The Duke Translational Medicine Institute at Duke University was recently awarded a five-year grant worth over $47 million by the NIH. The life science funding will go towards bringing biomedical research advances to patients. According to the Duke University news page, the Duke Translational Medicine Institute is Duke’s academic base for its clinical and translational research community where training in clinical and translational research is provided.
“Duke’s successful renewal of the CTSA means that now we can provide more resources for our scientists and clinicians as they work to translate laboratory discoveries into innovative treatments,” said Nancy C. Andrews, M.D., Ph.D., and dean of the Duke University School of Medicine. “Federal funding is absolutely essential if we are going to improve how we care for patients in our country, so I am particularly pleased to see this level of funding from the NIH to support research.”
The Clinical and Translational Science Awards are given out through a program at the NIH’s National Center for Advancing Translational Sciences. This program supports the infrastructure of researchers and clinical trials. The life science research funding will also go towards training young researchers and sharing results with over 60 other leading research centers and institutes across the country.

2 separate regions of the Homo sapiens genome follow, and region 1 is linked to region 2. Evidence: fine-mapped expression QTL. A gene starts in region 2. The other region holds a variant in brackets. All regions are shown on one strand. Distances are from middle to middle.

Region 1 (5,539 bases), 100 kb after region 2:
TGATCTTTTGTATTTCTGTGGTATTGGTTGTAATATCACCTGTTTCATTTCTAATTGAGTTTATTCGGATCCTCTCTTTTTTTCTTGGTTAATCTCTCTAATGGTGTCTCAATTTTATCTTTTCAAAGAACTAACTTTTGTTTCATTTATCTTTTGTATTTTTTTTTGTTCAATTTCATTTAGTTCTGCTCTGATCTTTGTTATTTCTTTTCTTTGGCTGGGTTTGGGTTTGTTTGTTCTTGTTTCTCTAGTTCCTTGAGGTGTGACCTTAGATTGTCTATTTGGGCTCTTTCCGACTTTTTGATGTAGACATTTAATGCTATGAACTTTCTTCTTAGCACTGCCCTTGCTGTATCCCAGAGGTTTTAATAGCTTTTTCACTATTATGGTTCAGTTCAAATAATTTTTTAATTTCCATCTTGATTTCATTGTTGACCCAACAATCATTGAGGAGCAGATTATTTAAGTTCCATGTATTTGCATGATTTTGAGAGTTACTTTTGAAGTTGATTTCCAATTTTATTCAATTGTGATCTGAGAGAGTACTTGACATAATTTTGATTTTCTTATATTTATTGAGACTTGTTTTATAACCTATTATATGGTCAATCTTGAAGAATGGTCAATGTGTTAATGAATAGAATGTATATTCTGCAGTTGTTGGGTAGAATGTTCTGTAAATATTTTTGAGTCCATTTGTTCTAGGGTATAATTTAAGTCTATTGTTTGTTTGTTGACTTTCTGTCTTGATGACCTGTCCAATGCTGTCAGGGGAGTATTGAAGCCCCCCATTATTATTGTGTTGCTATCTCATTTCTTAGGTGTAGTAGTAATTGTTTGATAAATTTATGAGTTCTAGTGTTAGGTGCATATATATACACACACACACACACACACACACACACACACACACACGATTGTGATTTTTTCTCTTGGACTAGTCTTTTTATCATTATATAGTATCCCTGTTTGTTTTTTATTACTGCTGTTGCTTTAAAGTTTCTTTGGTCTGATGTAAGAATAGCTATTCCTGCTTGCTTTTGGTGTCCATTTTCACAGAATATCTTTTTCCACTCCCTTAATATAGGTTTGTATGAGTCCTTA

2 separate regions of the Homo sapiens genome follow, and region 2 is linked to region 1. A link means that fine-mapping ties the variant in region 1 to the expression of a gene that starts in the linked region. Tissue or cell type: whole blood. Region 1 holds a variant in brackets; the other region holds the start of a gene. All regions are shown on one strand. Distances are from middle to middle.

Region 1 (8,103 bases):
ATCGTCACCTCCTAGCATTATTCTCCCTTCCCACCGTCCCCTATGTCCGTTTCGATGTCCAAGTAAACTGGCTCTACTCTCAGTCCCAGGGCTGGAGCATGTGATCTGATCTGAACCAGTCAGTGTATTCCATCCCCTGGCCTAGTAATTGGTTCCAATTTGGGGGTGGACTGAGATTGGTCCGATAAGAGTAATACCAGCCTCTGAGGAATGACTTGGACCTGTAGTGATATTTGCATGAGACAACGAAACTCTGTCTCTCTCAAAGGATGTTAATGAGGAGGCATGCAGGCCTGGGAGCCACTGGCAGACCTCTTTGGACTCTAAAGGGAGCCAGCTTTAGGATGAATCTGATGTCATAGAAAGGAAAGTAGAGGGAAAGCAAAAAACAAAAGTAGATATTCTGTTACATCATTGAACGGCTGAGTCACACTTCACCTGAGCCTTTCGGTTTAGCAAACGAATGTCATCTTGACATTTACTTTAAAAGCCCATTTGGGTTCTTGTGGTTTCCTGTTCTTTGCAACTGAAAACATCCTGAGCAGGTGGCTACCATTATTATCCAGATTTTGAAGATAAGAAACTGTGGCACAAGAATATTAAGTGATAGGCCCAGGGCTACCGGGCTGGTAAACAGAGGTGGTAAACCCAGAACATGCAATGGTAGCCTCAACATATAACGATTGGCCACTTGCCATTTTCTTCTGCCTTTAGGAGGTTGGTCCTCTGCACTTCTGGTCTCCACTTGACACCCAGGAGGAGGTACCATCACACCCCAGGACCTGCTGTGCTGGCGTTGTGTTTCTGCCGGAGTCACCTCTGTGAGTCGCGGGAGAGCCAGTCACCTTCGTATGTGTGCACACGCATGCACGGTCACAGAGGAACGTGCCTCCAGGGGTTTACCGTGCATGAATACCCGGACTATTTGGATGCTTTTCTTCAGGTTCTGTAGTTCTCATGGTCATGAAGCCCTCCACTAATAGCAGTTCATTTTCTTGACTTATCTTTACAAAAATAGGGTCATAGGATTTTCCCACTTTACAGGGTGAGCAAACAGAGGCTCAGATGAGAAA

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“Our vision is to create a research environment at Duke that links discovery science with a creative engine that can accelerate the development of new technologies based on scientific merit and societal need to improve public health through implementation of effective therapies,” said principle investigator Robert Califf, M.D., director of the Duke Translational Medicine Institute and vice chancellor of Clinical and Translational Research. “With the renewal of the CTSA grant, we have the resources that can help us continue to realize that goal.”
Lab suppliers interested in universities with available life science research funding will find that Duke University is a very well-funded market. Duke University received $355.6 million in life science funding from the NIH in 2012. A full list of life science departments receiving NIH funding can be found on the NIH website. In addition to receiving life science research funding from the NIH, Duke University also received $46 million from the NSF in 2012.
In light of this most recent $47 million award and other NIH and NSF life science funding statistics, lab suppliers may be interested in exhibiting at Duke University life science events. If you are a lab supplier working to meet researchers and lab managers at Duke University, Biotechnology Calendar, Inc. invites you to attend our annual Duke BioResearch Product Faire™ Event.
Biotechnology Calendar, Inc. is a full-service science research marketing and events-planning company that has been organizing life science events at top research universities across the country for 20 years. If you are interested in working towards lab sales and marketing at life science events closer to home, we encourage you to view our 2014 calendar of events. For more funding statistics on Duke University, or to learn more about the Duke BioResearch Product Faire™ Event, click on the button below.